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Sep 13, 2022

6 min. read

You need vision to achieve greatness. And when it comes to Canadian transportation—and the desire to do good—no one had greater vision than Dr. Perry E. Doolittle.

A progressive approach

No, we’re not talking about the famous fictional character who could talk to animals.

This Dr. Doolittle was born in 1861 in Luton, Ont., and was an innovative physician who would go the extra mile for his patients, becoming one of the first doctors in Toronto to do home visits by car.

He was also a huge fan of all things bicycle and automobile related—so much so that he was the very first person in Canada to own a used car, proving that cars were here to stay.

Above all, Dr. Doolittle believed in progress and that the car could be a great unifier—something that would make connecting Canadians not just possible but easy.

A road safety pioneer

As a founding member and president of the Toronto Automobile Club, and 14-year president of CAA, he became a leading advocate for motorists.

His many impressive feats include championing uniform traffic laws and increasing the speed limit from eight to 10 miles an hour to show that driving was safe and convenient.

For anyone else, that would have been more than enough, but not Dr. Doolittle.

An original Canadian road tripper

In 1925, he arrived on the shores of Halifax with a Ford Model T and one goal in mind: to drive from one end of Canada to the other to promote his grand dream of building a modern cross-country highway.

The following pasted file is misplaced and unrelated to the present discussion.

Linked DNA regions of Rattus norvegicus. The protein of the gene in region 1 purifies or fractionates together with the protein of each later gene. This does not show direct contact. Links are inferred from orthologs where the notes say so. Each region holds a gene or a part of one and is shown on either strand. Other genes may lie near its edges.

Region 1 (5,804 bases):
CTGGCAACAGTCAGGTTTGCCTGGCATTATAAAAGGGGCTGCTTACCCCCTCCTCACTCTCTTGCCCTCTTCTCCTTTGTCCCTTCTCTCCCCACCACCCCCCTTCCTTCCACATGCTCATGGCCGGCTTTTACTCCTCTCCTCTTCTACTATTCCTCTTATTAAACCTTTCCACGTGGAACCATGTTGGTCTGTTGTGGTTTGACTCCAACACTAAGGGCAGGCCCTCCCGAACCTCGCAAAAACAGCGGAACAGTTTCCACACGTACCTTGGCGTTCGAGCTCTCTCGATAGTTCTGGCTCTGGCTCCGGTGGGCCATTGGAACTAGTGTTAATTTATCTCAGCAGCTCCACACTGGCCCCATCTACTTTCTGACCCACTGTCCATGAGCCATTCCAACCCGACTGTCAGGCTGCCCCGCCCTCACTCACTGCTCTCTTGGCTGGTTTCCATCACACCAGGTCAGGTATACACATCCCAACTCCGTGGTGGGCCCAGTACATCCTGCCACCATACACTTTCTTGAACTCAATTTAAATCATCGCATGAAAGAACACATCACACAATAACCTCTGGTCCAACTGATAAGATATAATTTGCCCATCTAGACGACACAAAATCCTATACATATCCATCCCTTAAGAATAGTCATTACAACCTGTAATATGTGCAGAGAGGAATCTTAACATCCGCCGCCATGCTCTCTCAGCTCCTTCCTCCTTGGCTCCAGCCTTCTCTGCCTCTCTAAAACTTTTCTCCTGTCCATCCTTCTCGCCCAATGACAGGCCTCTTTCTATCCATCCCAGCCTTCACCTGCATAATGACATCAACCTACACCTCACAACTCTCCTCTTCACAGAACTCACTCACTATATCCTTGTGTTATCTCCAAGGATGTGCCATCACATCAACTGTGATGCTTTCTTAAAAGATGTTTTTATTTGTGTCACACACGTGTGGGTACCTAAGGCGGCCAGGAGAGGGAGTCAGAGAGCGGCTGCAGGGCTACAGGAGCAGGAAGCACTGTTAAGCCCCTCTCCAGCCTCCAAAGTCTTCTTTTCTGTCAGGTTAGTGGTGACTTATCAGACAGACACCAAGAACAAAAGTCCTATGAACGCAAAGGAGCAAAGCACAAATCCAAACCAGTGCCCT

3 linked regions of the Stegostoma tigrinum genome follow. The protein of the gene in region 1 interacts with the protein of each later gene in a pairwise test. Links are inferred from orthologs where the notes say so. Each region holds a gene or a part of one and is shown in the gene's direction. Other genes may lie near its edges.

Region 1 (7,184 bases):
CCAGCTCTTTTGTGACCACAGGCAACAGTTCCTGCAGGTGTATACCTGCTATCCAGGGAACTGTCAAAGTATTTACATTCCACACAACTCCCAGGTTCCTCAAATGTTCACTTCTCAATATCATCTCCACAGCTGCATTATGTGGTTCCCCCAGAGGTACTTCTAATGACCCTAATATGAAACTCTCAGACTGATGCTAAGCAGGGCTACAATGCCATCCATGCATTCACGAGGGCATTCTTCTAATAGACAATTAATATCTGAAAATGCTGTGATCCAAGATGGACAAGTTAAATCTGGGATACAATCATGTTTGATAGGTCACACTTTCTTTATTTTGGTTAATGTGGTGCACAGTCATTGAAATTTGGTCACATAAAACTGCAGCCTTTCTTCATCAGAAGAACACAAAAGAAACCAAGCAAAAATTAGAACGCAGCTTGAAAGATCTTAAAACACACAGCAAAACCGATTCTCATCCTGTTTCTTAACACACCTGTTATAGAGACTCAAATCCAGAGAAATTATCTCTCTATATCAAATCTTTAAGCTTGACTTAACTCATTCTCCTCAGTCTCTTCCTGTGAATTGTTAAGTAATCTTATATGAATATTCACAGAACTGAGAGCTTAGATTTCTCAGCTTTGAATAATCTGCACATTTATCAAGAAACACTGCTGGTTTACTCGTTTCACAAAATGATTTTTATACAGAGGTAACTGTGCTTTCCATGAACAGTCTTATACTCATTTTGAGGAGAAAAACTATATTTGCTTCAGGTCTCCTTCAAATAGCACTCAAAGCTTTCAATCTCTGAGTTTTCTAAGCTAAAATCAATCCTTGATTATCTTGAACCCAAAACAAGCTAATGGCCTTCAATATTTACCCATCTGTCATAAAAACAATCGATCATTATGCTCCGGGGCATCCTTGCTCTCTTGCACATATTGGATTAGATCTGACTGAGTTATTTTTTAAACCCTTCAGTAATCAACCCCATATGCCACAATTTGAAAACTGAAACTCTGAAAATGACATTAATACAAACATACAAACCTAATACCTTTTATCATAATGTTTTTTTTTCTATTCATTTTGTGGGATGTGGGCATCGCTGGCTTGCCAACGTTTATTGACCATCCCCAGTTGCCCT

According to reports, he made his way through Nova Scotia mudbanks, Quebec’s Matapedia Valley, small-town Ontario, the vast prairies, Rocky Mountain canyons and forests of 76-metre-high trees in British Columbia, getting what he called “the best view of Canada.”

He made the coast to coast trip in 40 days—earning himself the nickname “King of the Roads”—finishing just outside Vancouver.

It was a feat not many would have dared to try at the time, but it inspired a shared vision for countless fellow citizens about what the future of this country could look like.

Father of the Trans-Canada Highway

Dr. Doolittle passed away in 1933, well before the Trans-Canada Highway officially opened in 1962, but those who know of his efforts think of him as the route’s founding father.

Today, the Trans-Canada spans 7,821 km and goes through each of the 10 provinces, making it the second-longest national highway in the world, and it does exactly what Dr. Doolittle always hoped: it connects provincial communities no matter where they are.

Read on

To learn more about CAA’s history and its continued mission to improve road safety for all users, click here.

Image credit: Lauren Tamaki

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